Pulling back to 50,000 feet – the narrative continues for Merrill Lynch, as they lose yet another huge producer and capstone in a money center city. As has been occurring for a number of years now, the largest producers are leaving the firm at a clip never before seen at Merrill. Choosing a name like First Republic is of real interest; but maybe more so is the reality that a 36 year veteran of Merrill finally decided the firm was no longer his home.

 

Merrill Lynch Shuffles Deck Chairs In NYC; Names New Market Head But Eliminates Another Complex

Merrill Lynch keeps shrinking. Across the US ‘real’ advisor headcount (not BofA bank branch advisors and Merrill EDGE hires) has been in decline since 2010, a decades-long run, and regions, complexes, and markets have shrunk as well. Another example of this was just announced in the financial capital of the world – New York City.

In a memo sent to advisors and staff a former UBS manager was named as the new ‘market executive’ in the firms Rockefeller Center branch; a branch known to be a bellwether for the BofA/Merrill brand. Mr. Correa was hired last year away from UBS. Mr. Correa transfers over from Merrill’s Park Ave branch and replaces the interim market executive Courtney McCarthy. The moves were announced by the Fifth Ave complex manager Matthew Grossman.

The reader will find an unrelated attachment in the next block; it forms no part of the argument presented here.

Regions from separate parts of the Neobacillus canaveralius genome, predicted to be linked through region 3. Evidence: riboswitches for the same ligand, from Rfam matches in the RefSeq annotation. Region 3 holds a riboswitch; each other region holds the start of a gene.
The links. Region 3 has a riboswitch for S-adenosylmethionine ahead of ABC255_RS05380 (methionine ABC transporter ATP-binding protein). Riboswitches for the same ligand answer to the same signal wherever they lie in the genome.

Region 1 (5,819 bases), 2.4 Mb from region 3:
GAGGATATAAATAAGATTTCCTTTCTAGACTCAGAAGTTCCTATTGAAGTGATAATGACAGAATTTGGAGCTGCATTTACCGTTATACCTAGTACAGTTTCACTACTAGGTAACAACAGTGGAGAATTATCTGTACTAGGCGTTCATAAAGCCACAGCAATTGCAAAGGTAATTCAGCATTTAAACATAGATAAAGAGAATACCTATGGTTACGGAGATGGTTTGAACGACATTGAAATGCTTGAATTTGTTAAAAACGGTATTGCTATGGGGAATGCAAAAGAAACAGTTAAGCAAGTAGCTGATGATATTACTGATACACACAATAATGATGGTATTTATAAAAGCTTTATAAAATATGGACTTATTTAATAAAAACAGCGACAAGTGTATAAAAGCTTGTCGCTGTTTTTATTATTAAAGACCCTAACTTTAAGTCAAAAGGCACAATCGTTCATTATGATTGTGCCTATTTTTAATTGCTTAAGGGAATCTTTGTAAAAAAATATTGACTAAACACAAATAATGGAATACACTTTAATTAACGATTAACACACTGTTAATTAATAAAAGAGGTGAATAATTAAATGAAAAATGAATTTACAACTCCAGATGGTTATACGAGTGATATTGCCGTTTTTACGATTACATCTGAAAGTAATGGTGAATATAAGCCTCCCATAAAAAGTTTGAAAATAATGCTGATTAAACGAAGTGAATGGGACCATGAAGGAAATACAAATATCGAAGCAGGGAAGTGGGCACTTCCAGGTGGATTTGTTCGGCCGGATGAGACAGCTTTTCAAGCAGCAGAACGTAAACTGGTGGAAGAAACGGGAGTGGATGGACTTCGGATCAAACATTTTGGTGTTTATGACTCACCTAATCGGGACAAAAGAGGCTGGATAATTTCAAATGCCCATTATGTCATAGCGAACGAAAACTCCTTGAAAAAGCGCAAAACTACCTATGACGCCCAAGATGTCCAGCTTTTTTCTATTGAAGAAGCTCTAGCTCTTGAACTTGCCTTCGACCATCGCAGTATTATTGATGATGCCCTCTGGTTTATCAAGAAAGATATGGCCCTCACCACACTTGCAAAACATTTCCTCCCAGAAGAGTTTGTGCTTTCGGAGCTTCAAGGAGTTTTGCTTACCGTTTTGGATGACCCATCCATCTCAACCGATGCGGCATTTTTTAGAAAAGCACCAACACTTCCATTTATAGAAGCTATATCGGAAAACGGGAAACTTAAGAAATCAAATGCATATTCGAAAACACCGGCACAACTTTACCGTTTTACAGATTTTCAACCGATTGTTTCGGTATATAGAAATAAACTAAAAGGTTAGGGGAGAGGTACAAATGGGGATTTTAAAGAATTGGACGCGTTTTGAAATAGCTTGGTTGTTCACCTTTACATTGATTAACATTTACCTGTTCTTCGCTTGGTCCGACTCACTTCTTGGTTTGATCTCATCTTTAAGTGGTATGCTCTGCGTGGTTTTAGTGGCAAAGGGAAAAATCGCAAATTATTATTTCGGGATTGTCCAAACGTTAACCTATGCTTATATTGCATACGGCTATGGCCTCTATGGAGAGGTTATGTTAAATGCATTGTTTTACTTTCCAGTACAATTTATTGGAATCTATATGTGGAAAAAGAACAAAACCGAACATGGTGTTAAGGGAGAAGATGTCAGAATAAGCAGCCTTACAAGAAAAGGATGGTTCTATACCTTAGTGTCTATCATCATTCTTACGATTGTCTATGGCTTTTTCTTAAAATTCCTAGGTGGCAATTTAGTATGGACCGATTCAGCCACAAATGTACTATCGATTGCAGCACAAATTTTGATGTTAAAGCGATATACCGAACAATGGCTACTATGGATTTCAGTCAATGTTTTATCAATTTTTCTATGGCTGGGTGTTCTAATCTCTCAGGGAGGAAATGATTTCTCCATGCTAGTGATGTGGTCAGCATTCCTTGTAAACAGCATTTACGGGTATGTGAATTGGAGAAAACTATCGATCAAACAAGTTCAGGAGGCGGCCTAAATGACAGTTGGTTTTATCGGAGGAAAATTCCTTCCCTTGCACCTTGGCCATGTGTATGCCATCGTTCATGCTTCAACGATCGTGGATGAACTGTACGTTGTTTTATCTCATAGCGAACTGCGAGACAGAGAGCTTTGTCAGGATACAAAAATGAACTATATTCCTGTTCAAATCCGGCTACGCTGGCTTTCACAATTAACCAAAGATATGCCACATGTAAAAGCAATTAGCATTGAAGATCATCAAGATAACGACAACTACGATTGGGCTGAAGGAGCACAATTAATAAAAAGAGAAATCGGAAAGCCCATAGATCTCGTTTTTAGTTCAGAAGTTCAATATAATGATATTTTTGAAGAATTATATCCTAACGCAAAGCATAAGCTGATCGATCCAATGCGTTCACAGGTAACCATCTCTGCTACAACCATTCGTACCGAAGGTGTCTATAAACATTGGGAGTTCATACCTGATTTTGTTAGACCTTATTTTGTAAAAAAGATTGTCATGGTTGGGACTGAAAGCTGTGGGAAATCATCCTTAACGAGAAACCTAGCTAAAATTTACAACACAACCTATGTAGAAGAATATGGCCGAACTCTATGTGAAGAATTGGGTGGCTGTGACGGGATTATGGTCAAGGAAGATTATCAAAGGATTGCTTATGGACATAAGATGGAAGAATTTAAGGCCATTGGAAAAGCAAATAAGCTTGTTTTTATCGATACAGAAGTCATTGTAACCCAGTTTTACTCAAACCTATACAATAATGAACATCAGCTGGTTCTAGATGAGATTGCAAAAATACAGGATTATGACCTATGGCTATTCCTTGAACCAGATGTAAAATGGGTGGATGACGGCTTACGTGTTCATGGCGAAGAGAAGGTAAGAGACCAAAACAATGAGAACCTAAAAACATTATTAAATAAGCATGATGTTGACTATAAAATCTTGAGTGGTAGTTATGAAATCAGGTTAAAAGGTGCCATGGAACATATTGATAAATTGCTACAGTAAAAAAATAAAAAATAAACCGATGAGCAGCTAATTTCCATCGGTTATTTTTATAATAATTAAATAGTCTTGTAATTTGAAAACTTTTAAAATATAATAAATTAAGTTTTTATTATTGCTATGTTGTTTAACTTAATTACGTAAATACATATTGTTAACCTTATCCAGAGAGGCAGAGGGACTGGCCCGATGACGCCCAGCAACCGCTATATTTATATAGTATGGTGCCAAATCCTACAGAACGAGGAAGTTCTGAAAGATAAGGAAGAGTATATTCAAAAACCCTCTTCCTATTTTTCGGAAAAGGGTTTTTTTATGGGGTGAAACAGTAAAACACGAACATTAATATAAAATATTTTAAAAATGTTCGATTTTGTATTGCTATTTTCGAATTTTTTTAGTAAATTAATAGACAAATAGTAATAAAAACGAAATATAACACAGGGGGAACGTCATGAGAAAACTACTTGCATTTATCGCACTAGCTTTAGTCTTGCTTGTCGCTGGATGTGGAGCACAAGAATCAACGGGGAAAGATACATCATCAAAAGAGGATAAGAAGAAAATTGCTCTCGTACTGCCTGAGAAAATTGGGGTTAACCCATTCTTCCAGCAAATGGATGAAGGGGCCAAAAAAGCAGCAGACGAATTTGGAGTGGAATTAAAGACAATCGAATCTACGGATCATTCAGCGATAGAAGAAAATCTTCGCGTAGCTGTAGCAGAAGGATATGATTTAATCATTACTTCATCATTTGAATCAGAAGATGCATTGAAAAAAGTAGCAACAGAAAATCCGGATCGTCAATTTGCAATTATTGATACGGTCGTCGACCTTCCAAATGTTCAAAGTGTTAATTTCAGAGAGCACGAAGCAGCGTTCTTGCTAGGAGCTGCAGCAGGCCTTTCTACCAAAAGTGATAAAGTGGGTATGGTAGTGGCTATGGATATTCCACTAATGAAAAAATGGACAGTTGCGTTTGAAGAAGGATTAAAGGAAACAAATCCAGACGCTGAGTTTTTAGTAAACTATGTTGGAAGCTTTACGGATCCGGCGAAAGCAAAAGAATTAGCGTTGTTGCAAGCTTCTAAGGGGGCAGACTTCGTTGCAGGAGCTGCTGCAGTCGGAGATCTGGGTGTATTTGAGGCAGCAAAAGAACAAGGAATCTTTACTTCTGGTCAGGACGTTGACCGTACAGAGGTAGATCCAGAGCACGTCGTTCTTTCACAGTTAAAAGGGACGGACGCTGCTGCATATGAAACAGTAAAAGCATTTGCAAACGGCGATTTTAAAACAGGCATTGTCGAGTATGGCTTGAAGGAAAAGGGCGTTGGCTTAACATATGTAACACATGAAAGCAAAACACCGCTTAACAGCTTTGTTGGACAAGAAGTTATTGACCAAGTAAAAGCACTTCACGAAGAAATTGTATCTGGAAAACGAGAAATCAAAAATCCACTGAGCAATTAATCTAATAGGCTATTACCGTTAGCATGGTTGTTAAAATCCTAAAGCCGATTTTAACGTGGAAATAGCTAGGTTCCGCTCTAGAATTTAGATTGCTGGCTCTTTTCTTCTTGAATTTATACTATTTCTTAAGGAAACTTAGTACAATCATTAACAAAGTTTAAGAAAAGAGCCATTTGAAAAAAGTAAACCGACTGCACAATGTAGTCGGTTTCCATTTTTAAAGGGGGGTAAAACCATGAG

Also discussed in the memo from Mr. Grossman, besides the announcement of Mr. Correa’s arrival, was the shuttering of the Manhattan East complex that Mr. Correa had just left. That complex would be merged with the Fifth Ave complex and be redubbed Manhattan Central. Is anyone else’s head spinning??

The upshot is that Merrill Lynch is consolidating complexes, reducing manager headcount, and dealing with large-scale departures in locations that used to be the envy of every wealth management brand in the world. Now, it is nothing more than the shuffling of deck chairs to satisfy the bean counters at Bank of America. Profitability, costs, associated bank product sales, loans, and household quotas matter more than the brand and the people that work within it. Another adjustment to a flagship complex (shutting it down completely) is just more proof of that.